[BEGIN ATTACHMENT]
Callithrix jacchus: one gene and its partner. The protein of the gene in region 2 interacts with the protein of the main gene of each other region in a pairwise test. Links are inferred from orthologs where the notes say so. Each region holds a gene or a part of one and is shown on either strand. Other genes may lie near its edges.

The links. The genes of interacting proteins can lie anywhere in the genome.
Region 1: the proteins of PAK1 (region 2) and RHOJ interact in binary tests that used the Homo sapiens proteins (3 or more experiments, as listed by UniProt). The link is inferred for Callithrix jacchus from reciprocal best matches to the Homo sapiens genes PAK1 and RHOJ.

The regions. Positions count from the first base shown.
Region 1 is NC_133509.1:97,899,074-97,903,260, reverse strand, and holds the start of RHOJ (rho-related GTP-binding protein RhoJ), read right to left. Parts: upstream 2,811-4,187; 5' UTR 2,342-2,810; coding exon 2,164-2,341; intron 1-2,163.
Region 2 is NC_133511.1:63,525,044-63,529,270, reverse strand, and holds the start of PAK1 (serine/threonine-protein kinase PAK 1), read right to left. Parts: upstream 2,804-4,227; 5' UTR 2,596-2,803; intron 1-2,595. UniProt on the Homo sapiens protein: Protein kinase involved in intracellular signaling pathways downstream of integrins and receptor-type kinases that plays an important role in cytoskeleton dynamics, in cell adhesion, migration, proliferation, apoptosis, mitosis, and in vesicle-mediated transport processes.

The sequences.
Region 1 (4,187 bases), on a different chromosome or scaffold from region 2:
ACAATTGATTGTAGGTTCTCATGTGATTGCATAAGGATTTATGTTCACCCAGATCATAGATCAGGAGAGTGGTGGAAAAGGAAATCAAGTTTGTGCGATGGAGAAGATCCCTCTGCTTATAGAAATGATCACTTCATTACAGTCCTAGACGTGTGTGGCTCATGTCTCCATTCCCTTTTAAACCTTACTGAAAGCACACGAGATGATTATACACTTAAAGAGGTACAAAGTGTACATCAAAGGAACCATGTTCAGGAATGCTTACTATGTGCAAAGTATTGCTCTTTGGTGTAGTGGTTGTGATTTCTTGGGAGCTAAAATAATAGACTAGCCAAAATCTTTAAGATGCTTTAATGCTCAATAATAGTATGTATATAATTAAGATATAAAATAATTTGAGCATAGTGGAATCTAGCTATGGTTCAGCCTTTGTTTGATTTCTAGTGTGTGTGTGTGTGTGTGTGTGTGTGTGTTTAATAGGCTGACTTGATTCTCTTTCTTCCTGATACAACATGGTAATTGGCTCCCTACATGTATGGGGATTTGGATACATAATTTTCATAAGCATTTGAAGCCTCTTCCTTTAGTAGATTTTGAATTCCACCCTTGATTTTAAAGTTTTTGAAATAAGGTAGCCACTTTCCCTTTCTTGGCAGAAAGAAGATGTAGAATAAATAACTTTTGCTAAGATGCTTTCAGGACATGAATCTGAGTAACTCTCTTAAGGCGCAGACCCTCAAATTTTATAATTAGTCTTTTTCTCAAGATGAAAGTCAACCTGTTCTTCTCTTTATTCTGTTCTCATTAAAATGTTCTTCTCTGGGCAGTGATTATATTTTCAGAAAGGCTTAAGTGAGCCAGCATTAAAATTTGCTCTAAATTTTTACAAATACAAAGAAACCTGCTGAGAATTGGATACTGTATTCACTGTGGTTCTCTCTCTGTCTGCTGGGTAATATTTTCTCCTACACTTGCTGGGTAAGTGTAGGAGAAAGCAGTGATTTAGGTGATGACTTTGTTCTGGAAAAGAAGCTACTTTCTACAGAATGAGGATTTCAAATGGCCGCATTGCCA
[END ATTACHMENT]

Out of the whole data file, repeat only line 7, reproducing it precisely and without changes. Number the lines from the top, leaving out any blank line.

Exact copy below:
The sequences.